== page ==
Gabrielle Reece

On Self-Worth, Tenacious Gratitude, and Raw Vulnerability

Guest Biography

Gabrielle Reece is a beautiful human being. I don’t just say that in reference to the former Volleyball virtuoso’s modeling career, or how she dominated the 90’s with her striking looks and indomitable will. Over twenty years later, she fully understands that her currency extends beyond the superficial and is rooted deep in her mindset. From a very young age Gabrielle knew that looks weren’t everlasting – the same goes for athletic talent. Instead of defining herself through the incredible accomplishments of her 20’s, she instead forged an iron will that lasts a lifetime.

With her volleyball and modelling career in the rearview, Gabby is now an author, mother and fitness inspiration to women across the globe. Gabby and her husband, surfer Laird Hamilton, have created the XPT (Extreme Performance Training) workout to encourage an active lifestyle. She’s the host of the NBC competition series “Strong” and creates incredibly inspiring blog posts designed to foster confidence through her website

I didn’t know what to expect from our time together on the IQ stage, I was just excited to talk to Gabrielle Reece. By the end I was blown away by her wisdom, wit and winning attitude about a life well-lived. She dispensed nugget after nugget of tangible wisdom that’s usable for everyone willing to escape the Matrix. Watch this episode, it can change you.

what you'll learn
  1. Why there’s honesty in winning and losing.
  2. How trying to return to the person you were in your past is a punishment.
  3. How to evaluate your self-worth.
  4. How to create introspection through adversity.
  5. Why defining your values is fundamental to success.
  6. How to reconnect in the age of social media.
  7. How to defining success on your own terms.
  8. Why failure is like breathing.
  9. How to erase the slate to move forward.

guest tips

I think life is about survival. When I went to college and kind of fell into playing volleyball on a scholarship, I felt really fortunate. Then I fell in love with the game. So when I had the opportunity to turn professional, I understood what the limitations were. Beach volleyball is a very niche sport and there’s only so many opportunities. So if you say, “Hey, I’m gonna take all my eggs and dump them into that basket,” sometimes that can maybe bite you a little bit later. So I think I was always navigating, following things that I thought I could do well, that I had a skill set for, but also again, back to survival.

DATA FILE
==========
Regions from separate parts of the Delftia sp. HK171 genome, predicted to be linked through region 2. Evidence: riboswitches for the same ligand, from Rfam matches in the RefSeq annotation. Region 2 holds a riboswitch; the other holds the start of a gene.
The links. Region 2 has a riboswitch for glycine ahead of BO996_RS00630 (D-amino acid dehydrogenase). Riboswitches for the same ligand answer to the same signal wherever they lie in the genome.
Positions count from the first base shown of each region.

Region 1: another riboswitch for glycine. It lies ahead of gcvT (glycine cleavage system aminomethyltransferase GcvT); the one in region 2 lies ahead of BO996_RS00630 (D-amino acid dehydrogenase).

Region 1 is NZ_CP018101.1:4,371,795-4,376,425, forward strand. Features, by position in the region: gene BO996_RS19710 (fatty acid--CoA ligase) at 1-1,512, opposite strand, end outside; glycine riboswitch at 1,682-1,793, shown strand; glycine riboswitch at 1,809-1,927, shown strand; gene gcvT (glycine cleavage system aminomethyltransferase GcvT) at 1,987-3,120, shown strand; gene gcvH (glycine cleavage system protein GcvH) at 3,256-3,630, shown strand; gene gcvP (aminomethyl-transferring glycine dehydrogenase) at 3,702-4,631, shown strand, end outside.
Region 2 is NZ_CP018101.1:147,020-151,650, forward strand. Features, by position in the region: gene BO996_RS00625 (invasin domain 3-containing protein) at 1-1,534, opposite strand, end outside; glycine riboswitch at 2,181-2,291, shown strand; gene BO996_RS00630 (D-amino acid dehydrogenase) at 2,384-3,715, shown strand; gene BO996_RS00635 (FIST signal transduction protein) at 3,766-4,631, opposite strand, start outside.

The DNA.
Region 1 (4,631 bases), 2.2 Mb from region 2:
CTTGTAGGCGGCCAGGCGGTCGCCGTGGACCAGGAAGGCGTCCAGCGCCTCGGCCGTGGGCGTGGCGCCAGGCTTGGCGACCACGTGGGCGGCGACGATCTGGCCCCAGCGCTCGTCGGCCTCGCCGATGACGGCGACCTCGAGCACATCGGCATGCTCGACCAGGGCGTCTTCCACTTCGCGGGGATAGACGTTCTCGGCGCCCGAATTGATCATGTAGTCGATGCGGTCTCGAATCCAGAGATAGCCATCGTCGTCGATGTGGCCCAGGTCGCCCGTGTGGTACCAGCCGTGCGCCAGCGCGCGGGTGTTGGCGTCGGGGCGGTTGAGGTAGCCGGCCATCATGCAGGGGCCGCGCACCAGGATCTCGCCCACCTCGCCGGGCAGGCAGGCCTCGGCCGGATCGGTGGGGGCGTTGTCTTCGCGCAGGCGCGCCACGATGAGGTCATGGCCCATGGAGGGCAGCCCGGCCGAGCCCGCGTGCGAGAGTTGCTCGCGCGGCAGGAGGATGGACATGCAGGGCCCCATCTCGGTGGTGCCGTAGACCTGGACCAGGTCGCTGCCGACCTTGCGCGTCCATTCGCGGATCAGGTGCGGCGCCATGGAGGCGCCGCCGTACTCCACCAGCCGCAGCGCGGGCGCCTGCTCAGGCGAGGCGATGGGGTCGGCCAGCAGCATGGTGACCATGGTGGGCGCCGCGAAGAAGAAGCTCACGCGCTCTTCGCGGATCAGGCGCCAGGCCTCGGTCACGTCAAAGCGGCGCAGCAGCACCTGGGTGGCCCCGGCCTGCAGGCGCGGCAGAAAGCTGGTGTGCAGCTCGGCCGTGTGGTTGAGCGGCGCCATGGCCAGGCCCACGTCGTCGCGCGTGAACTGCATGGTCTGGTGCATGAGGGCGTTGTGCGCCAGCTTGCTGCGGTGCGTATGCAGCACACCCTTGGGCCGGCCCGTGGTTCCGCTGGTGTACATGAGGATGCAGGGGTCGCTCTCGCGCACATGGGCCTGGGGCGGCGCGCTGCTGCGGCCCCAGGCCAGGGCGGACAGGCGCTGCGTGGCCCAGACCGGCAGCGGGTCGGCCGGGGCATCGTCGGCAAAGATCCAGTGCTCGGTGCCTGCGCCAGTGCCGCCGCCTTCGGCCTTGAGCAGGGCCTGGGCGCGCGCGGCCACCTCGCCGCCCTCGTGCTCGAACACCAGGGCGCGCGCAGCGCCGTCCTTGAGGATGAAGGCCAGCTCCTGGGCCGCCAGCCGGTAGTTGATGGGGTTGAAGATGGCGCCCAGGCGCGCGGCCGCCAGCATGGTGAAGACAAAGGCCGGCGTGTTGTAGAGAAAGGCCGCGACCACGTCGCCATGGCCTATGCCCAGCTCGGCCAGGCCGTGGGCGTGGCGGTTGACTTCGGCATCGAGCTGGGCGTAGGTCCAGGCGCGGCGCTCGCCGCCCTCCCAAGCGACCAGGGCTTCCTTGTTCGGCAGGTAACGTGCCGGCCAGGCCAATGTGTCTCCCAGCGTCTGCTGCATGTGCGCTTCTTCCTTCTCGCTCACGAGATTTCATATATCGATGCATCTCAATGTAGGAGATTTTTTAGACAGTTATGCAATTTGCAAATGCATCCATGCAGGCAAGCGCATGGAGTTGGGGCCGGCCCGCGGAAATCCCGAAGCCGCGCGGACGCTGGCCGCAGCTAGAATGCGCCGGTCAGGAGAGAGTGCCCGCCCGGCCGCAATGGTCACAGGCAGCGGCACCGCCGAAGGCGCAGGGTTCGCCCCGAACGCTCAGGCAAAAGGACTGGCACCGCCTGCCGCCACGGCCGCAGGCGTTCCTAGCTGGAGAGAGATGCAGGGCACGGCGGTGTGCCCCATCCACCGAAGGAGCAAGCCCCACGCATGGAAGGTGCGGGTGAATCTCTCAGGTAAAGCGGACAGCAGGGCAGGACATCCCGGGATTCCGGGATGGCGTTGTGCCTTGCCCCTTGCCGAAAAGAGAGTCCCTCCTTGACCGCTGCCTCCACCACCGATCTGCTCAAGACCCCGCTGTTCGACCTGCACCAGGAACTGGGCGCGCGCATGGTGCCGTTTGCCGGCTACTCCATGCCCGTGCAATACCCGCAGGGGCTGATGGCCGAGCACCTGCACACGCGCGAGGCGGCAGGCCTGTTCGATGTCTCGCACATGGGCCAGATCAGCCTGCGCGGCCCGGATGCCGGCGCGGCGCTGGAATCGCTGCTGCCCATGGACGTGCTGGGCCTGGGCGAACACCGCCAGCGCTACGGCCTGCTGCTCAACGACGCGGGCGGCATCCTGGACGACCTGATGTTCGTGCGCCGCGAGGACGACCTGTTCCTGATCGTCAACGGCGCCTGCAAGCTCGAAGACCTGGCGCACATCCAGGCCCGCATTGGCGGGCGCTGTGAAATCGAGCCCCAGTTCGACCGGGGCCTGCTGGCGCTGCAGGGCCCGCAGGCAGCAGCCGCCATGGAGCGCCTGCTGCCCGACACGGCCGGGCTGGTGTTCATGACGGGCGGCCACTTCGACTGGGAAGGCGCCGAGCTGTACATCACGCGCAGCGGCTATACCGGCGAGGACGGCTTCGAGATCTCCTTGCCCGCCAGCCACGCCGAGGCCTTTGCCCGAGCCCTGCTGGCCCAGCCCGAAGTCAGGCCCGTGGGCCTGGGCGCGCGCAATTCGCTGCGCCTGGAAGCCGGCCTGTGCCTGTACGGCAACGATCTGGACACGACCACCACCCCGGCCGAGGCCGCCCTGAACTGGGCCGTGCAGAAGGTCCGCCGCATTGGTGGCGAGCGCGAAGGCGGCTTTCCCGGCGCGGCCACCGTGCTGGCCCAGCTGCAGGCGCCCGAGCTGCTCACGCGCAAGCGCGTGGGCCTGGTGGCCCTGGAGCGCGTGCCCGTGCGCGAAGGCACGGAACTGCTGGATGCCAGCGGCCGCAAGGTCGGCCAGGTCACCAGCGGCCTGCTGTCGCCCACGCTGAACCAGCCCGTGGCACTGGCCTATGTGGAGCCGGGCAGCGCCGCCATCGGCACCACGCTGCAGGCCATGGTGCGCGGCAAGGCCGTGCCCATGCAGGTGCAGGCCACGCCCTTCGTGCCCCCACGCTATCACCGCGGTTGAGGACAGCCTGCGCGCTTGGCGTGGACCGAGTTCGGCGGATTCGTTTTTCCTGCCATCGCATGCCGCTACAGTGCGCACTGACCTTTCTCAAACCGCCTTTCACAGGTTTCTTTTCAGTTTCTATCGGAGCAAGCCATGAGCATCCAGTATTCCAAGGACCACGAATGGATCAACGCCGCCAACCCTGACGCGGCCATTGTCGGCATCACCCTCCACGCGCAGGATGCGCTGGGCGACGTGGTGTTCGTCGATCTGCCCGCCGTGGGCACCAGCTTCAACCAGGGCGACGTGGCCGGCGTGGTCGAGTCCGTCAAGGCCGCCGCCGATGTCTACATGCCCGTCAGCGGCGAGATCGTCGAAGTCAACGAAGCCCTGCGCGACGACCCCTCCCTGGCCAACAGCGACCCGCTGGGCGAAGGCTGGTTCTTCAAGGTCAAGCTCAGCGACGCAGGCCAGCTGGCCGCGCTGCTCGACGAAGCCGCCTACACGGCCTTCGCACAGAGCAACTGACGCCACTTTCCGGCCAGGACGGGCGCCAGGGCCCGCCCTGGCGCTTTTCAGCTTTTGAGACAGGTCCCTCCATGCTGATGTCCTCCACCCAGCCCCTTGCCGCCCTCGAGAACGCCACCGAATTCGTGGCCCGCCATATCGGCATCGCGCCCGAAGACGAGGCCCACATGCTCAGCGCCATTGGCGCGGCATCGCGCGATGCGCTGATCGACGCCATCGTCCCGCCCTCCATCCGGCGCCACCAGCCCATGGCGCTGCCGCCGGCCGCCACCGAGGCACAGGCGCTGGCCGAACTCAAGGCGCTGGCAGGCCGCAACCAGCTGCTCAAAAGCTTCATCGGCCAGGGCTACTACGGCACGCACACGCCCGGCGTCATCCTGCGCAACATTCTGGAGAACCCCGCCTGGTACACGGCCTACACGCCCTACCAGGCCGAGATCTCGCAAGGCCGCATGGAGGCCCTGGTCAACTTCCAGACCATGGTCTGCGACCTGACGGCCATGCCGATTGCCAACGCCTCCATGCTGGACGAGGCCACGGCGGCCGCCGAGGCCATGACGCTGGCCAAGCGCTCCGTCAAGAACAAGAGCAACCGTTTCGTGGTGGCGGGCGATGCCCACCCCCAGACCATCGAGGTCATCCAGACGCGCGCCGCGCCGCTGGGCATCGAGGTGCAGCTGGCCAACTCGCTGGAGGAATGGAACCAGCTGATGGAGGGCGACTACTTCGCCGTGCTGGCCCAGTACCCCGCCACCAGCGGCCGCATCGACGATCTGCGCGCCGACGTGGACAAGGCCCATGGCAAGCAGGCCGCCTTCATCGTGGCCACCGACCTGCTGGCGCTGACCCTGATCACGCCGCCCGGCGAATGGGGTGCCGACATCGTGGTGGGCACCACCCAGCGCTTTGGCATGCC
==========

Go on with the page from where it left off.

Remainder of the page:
This is really important for anyone and anything they’re going to do in their life: I played volleyball because I fell into it and I fell in love with the game and it happened. Golf, I put the end goal first and not the process. I didn’t enjoy it. I was so focused on “I want to try to get my card, my card, my card, my card” that I wasn’t actually enjoying any of it. I was just grinding it out. That really was a big lesson for me about following things that you truly believe in and like and enjoy because when it’s not going well you can still get after it. That was a very humbling and important lesson for me with golf. And I spent about eight hours a day at the golf course for three solid years, hitting thousands of balls, flying to Vegas to get coaching, flying to Arkansas — doing it. So that was interesting… And I was not a success.
“No matter what happens in life, when you build a home or a building, it has a foundation. Whether it was 100 years ago or it’s today, it always has a foundation. So as a person ask yourself ‘what’s your foundation?’ It’s honesty, it’s hard work, it’s self-respect, it’s respect to others. And I tell my daughters that whatever the building is, the color, the window shapes, the style, that’s on you. It’s your life, it’s your destiny, it’s your path. I will do my very best to make sure that that foundation is there.
I told my daughter, “Everywhere you go, there’s always gonna be someone prettier with better hair, a better butt. But if you can develop yourself as a person with an interest and a skill set, then everything else is a bonus.” And the other thing is if my only currency was beauty, or athletics for that matter, there’s a timeframe on that. So the idea is to become richer in certain ways as we get older, not poorer. If beauty was my currency, then my apex was about 20 years ago, probably. And so I everyone should try to understand what their long term currency is.
At the end of the day, when my husband and I talk about success, sometimes it gets defined as either power, notoriety, money. And I think all of that is and can be quite nice and useful, but how do I make myself happy? How do I express what’s inside my mind, and manifest it, and make it real? Because that’s an incredible feeling. If you have an idea, and you make it real through relationships, and friendships, that’s how we grow. We can’t grow isolated. It’s difficult. These are the things I’m trying to weave into the notion of success. Not just money, fame, and power. Because I think that’s short-sighted, and I also think the collateral damage on that can be heavy duty. I think people don’t realize things like if you have a billion dollars – That’s, great but what do you think that does to your family? If your kids have parents that actually think ‘maybe I do or I don’t have to work’ — that’s scary. So I think the idea of success is what it means to the individual person.

MORE Episodes
Sign In
Share with your friends